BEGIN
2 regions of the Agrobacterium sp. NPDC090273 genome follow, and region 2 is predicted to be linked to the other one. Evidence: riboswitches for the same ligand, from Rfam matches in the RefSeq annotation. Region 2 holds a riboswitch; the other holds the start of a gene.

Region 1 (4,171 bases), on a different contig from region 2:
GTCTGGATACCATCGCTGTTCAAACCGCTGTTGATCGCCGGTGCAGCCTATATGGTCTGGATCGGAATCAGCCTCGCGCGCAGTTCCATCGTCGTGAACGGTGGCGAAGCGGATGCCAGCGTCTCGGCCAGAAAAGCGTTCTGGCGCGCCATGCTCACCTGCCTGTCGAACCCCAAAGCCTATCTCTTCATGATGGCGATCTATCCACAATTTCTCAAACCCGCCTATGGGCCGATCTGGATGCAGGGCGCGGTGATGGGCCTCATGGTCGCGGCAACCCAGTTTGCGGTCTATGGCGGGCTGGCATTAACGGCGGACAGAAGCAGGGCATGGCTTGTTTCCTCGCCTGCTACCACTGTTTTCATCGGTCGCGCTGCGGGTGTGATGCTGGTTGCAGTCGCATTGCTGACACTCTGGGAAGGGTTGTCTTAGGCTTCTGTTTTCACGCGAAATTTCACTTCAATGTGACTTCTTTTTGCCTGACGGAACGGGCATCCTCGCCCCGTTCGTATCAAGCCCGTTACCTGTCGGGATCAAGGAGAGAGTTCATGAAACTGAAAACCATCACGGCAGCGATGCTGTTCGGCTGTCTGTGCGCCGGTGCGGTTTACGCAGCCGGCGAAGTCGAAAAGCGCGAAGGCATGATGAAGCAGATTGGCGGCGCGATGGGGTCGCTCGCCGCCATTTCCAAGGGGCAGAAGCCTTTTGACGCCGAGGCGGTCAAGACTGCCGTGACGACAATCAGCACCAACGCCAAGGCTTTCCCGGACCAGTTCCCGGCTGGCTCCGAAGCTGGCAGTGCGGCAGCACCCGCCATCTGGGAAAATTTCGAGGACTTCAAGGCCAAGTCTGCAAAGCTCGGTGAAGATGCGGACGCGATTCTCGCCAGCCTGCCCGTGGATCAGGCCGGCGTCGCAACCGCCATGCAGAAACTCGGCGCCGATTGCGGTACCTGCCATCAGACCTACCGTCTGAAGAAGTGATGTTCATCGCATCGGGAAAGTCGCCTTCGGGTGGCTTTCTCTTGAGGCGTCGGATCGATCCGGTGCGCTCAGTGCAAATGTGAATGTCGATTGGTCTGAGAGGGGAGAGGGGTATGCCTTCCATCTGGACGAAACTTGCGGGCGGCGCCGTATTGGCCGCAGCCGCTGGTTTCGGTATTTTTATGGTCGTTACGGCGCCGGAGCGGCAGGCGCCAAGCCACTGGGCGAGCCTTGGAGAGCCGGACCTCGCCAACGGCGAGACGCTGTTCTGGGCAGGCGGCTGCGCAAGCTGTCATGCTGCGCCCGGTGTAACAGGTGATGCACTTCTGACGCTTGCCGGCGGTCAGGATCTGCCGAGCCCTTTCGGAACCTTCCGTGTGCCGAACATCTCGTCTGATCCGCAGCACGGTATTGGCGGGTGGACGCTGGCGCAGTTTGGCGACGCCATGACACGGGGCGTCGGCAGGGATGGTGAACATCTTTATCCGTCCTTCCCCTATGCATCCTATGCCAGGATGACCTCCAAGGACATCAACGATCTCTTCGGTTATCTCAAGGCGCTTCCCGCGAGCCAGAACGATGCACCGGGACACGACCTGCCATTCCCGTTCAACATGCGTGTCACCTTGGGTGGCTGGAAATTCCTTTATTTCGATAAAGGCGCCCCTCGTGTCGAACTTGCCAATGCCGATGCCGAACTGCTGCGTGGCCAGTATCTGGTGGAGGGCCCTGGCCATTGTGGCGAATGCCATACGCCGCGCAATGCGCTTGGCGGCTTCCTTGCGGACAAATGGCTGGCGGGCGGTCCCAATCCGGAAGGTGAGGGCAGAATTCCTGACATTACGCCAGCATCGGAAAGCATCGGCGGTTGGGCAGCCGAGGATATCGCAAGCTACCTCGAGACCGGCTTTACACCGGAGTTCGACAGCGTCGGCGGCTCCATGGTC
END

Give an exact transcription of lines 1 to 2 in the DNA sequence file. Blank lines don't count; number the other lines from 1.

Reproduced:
2 regions of the Agrobacterium sp. NPDC090273 genome follow, and region 2 is predicted to be linked to the other one. Evidence: riboswitches for the same ligand, from Rfam matches in the RefSeq annotation. Region 2 holds a riboswitch; the other holds the start of a gene.

Region 1 (4,171 bases), on a different contig from region 2: